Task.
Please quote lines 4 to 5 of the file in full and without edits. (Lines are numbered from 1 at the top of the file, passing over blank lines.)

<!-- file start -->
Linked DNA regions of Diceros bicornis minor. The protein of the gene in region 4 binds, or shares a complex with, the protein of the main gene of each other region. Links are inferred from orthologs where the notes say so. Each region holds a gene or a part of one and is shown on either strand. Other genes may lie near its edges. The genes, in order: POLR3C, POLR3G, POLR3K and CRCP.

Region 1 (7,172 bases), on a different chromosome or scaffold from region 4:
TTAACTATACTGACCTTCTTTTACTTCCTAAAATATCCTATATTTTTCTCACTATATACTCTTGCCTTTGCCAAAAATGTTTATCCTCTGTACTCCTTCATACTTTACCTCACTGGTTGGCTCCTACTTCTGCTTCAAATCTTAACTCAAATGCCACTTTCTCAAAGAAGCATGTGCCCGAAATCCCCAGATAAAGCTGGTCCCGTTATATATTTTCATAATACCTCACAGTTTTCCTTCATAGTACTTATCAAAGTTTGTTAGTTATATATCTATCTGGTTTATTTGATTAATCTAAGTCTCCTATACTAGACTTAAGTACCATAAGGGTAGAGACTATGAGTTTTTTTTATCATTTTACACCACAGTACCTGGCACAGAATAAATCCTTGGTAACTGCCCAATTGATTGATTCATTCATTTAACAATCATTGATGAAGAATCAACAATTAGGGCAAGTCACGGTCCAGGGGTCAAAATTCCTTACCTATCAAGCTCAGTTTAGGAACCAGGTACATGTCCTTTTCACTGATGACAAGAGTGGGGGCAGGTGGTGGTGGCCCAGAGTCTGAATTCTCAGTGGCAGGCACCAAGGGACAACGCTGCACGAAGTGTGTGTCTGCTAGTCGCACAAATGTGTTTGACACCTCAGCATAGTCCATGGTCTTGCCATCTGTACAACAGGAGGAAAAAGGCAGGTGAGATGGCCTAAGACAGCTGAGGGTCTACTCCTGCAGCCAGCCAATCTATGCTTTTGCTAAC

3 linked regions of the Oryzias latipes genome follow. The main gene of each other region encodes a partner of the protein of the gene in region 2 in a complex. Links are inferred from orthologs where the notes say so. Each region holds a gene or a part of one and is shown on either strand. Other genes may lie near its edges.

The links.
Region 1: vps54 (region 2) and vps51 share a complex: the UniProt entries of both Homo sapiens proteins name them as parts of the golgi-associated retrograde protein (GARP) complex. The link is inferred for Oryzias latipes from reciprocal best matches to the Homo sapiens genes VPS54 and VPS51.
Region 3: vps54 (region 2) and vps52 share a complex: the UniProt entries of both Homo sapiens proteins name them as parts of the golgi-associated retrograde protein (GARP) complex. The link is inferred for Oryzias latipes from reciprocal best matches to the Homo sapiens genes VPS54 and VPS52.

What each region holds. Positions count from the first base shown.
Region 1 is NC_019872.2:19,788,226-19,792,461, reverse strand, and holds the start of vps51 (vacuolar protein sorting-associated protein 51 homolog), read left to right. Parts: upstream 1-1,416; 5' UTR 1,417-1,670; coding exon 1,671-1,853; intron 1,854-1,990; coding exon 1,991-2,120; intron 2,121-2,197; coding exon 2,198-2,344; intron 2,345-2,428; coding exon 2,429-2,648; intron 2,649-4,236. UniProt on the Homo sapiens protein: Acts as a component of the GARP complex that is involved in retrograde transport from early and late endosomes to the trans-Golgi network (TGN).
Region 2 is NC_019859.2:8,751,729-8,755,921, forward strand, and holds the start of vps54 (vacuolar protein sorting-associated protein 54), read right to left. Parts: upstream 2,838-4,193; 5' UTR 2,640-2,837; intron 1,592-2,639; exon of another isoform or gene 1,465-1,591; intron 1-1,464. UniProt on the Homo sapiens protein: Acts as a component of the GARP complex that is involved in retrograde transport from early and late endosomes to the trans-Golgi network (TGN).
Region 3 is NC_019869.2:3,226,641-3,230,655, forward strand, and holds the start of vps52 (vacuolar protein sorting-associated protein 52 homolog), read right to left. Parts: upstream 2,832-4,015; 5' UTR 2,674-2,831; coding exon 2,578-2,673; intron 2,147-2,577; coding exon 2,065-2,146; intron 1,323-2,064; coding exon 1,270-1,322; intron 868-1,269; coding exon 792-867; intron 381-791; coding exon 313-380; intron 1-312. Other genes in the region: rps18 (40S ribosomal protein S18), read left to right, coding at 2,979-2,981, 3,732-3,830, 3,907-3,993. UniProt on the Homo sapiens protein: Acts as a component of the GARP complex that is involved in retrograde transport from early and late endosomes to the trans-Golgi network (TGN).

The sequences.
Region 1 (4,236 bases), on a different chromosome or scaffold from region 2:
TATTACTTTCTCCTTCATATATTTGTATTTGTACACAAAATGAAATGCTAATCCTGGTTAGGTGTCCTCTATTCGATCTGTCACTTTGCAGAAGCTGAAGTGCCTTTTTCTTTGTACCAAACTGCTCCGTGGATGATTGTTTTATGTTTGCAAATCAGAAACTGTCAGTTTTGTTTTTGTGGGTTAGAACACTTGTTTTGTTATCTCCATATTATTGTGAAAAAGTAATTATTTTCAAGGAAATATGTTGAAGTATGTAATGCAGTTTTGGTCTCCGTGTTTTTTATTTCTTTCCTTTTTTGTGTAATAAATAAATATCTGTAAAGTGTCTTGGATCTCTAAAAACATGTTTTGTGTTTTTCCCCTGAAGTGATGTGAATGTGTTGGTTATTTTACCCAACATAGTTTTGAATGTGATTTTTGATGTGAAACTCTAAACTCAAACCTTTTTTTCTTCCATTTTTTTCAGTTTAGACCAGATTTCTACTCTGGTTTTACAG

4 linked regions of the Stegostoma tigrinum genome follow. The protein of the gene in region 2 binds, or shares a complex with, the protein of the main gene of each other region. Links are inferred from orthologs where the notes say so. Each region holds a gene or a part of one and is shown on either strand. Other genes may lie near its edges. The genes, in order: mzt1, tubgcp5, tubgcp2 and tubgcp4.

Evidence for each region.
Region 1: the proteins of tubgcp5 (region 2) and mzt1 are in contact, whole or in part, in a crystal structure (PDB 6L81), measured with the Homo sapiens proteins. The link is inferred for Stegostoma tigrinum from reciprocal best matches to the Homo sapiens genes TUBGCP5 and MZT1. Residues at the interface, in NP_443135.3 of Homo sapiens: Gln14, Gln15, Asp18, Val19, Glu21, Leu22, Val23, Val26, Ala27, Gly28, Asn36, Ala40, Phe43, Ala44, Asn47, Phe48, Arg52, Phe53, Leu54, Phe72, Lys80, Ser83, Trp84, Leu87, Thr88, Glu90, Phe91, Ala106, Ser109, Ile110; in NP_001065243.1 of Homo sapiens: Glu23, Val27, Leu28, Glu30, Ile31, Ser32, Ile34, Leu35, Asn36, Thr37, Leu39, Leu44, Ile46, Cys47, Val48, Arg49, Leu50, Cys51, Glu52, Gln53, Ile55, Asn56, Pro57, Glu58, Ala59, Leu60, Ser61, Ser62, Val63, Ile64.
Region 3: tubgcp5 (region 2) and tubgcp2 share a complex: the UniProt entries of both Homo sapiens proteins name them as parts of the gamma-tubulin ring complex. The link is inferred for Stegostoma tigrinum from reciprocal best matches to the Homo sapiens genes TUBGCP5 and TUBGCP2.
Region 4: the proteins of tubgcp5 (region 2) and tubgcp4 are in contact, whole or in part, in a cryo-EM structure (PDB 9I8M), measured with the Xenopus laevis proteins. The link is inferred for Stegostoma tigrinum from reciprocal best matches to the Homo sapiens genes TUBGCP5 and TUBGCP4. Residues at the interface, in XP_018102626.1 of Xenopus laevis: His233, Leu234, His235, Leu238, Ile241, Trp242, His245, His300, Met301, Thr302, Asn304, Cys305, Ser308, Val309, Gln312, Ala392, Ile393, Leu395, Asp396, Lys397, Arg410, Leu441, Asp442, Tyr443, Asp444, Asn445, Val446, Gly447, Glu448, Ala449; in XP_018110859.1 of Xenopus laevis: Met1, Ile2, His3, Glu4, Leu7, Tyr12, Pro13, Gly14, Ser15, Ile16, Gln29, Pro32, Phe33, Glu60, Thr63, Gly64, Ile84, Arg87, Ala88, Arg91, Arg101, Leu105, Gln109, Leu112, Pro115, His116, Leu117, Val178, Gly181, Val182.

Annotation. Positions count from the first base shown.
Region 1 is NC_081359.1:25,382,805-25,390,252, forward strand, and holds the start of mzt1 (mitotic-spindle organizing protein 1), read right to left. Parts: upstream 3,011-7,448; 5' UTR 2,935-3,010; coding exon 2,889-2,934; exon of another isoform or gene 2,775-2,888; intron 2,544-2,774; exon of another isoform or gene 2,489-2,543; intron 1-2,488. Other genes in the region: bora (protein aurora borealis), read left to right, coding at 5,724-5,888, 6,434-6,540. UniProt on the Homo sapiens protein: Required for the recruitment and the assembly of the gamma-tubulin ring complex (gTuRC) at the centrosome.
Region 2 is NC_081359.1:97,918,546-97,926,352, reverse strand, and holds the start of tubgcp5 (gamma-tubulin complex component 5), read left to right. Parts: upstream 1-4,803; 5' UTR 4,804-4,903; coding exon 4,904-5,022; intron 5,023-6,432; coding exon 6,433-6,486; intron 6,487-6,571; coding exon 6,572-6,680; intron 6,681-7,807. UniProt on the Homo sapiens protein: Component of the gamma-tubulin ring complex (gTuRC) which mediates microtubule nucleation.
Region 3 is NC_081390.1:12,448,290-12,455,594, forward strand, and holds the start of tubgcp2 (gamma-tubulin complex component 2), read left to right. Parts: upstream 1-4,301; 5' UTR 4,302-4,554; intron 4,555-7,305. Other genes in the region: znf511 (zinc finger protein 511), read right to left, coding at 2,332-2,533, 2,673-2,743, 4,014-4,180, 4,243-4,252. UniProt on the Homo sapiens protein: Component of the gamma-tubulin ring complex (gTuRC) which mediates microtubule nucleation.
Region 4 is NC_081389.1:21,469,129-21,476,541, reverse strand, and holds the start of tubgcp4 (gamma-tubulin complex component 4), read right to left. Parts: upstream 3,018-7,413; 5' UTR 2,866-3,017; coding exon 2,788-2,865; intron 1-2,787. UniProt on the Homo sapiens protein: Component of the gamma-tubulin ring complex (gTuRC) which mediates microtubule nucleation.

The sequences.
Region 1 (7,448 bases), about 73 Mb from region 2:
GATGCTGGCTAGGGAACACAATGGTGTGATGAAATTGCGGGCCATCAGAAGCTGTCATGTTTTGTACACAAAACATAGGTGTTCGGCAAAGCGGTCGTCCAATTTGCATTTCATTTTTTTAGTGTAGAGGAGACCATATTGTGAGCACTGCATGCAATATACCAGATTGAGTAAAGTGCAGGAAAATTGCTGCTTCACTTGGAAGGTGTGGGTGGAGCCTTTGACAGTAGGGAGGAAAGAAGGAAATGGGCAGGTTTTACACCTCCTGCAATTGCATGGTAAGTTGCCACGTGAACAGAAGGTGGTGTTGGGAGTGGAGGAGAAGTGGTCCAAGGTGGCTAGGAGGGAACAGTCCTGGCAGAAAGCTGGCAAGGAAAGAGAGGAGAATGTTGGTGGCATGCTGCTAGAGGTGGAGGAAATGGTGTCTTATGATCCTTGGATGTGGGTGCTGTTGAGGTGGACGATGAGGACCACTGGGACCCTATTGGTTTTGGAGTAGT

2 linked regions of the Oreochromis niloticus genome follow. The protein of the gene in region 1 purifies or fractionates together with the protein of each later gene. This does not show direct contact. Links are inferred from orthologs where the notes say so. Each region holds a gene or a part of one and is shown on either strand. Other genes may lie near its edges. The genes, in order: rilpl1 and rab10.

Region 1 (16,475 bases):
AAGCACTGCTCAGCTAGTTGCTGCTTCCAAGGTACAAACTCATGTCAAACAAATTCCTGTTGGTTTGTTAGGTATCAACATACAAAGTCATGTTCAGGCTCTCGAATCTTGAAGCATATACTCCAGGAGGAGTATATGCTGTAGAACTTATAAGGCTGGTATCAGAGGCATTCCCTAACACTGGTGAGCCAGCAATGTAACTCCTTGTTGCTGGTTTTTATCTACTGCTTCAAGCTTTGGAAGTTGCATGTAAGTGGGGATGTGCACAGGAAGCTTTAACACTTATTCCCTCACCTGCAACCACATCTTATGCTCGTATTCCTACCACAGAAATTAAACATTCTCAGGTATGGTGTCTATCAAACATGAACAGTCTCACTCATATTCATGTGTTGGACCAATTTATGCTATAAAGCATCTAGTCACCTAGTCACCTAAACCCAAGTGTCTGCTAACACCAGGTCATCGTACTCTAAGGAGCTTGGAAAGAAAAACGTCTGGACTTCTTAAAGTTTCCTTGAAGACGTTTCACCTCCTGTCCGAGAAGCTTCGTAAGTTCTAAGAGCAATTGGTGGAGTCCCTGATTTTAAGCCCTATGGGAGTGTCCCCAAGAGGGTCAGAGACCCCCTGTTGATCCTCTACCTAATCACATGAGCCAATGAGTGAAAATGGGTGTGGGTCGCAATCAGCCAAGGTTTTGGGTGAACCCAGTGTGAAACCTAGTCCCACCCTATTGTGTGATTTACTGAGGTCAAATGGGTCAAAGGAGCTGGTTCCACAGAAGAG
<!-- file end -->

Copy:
3 linked regions of the Oryzias latipes genome follow. The main gene of each other region encodes a partner of the protein of the gene in region 2 in a complex. Links are inferred from orthologs where the notes say so. Each region holds a gene or a part of one and is shown on either strand. Other genes may lie near its edges.

The links.